I do not believe that the act of making music, however deliberate or spontaneous it might be, aspires to a preordained ideal. That is, there is no perfect music, except insofar as a given musical piece or performance fulfills the needs of its participants — listener, composer, and performer alike. This fulfillment is, in the end, all that matters.
I am, like many people I know, a person whose identity has been discovered, determined and formed through the music I listen to. This is more than the cigarette-smoking or various haircuts and wardrobes I adopted to suit my nascent rock-and-roll, metal, or punk phases; it is in fact the way I have learned to view the world and be a part of it. By which I mean that without music, there is little doubt that I would have ceased to exist some time ago. In this way it has been and is useful to me.
My record-buying and listening pattern is a combination of impulse, artwork, artist, review, and genre. I tend to listen exhaustively, by which I mean I latch on to an artist or group and pick up whatever I can from them until their music is either assimilated into my listening-repitoire or the buzz of the new music simply fades. Most music falls into the latter group but it doesn’t matter.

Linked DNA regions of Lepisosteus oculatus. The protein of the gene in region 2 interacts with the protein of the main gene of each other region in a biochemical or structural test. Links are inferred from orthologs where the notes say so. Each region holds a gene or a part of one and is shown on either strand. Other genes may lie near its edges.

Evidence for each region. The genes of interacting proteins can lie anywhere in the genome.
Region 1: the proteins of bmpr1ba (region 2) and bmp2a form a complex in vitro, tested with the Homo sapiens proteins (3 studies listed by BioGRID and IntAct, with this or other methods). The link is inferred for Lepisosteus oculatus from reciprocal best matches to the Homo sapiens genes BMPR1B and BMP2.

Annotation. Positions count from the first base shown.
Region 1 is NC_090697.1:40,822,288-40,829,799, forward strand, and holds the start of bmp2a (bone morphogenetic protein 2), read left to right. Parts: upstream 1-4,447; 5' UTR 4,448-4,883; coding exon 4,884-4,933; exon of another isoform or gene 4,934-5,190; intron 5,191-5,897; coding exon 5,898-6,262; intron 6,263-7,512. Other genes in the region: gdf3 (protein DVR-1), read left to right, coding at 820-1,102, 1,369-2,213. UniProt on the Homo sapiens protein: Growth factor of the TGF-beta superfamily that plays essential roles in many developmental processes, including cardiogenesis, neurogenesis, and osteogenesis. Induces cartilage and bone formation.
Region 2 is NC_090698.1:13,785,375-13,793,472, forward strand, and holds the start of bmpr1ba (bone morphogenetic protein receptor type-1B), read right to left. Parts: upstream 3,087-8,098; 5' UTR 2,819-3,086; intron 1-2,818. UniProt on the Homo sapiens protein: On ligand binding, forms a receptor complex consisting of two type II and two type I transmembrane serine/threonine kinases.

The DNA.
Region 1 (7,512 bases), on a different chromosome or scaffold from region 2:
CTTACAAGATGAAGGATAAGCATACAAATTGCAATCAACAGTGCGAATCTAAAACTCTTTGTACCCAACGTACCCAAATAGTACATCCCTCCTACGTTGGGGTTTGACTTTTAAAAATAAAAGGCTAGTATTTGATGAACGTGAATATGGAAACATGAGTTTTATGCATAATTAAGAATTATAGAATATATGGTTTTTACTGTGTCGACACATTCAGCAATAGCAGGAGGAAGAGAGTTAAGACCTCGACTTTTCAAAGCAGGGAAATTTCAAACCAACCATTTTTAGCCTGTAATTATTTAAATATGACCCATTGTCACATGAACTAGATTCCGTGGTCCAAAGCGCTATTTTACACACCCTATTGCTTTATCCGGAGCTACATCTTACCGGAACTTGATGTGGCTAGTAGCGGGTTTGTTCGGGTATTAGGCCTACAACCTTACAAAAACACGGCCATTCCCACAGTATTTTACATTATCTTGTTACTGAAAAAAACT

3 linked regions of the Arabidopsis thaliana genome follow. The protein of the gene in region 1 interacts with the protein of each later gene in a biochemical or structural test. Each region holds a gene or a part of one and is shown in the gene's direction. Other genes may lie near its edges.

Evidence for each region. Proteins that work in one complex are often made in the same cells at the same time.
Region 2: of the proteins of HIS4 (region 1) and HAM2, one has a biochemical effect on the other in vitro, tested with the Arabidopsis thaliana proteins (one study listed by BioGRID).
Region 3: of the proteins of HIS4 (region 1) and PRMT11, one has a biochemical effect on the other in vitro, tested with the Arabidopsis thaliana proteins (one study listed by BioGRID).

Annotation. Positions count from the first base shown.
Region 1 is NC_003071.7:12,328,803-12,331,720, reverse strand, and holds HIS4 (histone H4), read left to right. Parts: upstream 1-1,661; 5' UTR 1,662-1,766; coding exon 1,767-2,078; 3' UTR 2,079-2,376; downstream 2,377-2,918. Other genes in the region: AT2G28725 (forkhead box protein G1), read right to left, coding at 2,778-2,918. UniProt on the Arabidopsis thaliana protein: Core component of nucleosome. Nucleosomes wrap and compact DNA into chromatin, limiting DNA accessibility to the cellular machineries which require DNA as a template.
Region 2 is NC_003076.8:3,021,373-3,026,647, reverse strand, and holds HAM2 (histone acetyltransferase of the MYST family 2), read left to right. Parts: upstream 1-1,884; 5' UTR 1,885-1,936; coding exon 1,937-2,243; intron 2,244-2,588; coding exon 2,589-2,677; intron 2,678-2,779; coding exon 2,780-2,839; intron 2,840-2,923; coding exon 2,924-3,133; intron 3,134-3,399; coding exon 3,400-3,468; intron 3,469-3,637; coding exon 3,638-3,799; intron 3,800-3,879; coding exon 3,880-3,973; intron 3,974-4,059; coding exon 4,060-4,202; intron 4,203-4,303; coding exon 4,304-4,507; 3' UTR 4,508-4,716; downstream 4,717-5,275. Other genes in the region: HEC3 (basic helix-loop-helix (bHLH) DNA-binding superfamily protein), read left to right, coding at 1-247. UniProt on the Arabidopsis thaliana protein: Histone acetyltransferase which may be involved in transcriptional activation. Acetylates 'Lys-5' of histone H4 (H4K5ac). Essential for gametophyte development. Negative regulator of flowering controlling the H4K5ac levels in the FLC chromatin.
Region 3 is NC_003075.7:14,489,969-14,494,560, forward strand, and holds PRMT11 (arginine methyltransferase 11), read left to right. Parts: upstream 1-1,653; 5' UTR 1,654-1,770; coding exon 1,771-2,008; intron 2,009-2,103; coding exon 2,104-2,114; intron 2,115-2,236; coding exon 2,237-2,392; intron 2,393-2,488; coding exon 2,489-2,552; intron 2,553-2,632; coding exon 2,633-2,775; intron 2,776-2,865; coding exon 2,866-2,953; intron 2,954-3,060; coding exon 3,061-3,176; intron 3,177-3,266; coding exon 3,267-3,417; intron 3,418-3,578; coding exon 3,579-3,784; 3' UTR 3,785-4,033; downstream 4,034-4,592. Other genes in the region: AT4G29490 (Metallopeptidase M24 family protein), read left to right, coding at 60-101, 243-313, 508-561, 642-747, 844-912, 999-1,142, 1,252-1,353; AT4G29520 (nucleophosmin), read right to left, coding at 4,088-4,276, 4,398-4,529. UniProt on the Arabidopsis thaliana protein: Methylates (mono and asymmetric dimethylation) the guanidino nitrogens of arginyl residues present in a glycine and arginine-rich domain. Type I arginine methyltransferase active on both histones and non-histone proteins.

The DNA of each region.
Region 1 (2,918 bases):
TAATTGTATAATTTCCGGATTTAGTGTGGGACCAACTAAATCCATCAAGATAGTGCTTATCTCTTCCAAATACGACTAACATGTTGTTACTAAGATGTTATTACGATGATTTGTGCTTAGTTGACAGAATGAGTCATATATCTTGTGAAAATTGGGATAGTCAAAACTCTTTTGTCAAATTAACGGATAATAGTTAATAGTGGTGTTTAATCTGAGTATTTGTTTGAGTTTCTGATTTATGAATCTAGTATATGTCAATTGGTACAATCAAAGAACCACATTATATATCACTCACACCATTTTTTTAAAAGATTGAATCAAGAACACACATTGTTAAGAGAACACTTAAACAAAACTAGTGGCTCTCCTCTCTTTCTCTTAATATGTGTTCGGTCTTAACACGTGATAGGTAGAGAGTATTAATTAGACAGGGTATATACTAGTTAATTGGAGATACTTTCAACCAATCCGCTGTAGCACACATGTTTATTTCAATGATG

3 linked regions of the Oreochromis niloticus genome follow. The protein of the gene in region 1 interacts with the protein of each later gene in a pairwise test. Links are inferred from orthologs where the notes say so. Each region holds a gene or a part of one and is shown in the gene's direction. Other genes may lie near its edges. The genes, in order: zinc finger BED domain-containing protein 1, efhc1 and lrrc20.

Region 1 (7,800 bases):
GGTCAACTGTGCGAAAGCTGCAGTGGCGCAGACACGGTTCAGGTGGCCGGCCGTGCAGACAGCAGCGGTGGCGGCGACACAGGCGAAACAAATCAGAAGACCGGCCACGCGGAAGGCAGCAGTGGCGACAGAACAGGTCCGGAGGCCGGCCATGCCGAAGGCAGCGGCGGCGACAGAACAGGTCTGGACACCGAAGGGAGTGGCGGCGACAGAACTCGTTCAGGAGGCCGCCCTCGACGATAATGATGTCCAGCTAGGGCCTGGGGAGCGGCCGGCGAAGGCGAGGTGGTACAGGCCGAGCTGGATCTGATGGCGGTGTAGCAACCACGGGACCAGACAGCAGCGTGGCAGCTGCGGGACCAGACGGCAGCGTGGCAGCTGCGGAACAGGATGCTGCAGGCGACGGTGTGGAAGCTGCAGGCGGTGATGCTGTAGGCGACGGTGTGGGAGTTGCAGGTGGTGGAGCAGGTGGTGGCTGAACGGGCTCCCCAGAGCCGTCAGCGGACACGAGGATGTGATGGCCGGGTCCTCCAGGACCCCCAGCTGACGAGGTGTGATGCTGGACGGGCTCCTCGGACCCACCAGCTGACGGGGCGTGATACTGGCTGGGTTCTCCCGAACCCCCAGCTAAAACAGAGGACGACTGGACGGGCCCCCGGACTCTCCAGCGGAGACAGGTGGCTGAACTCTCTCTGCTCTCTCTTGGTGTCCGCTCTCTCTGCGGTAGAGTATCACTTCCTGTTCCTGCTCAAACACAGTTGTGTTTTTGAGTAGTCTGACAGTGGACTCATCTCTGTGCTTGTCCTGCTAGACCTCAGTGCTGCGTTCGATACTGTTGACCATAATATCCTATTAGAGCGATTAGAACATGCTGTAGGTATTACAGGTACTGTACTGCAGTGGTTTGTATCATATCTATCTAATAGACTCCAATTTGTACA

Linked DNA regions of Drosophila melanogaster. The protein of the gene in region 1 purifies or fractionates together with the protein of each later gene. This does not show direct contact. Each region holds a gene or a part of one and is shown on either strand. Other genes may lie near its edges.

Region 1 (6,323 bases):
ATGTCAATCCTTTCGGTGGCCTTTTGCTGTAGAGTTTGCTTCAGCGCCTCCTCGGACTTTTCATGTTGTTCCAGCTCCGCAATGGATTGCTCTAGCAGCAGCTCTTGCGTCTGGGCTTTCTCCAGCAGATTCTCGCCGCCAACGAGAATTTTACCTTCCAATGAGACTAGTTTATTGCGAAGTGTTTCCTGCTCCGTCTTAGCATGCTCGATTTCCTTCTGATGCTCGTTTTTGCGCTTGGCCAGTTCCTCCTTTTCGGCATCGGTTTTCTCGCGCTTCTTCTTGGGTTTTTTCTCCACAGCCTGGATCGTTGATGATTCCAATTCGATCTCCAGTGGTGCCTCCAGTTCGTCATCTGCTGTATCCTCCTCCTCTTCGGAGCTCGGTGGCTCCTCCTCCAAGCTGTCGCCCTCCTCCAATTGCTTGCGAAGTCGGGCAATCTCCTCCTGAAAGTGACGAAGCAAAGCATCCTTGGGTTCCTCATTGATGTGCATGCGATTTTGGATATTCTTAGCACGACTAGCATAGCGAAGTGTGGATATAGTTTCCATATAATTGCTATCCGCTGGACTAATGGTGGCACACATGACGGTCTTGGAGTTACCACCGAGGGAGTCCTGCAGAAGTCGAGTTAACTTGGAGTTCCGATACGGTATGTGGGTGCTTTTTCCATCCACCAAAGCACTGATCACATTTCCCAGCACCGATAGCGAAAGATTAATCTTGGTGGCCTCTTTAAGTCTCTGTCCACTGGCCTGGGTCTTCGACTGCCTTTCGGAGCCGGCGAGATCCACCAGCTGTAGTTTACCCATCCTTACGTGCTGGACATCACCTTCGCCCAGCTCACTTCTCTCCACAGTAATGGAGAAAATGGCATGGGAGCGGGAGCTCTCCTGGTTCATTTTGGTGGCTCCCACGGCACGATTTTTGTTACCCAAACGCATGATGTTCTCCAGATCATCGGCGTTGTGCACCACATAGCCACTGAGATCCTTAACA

Max Roach, “Freedom Day,” We Insist! Max Roach’s Freedom Now Suite, 1960.
[O]ur present-day concert life, whether “classical” or “popular,” in which the “talented” few are empowered to produce music for the “untalented” majority, is based on a falsehood. It means that our powers of making music for ourselves have been hijacked and the majority of people robbed of the musicality that is theirs by right of birth, while a few stars, and their handlers, grow rich and famous through selling us what we have been led to believe we lack.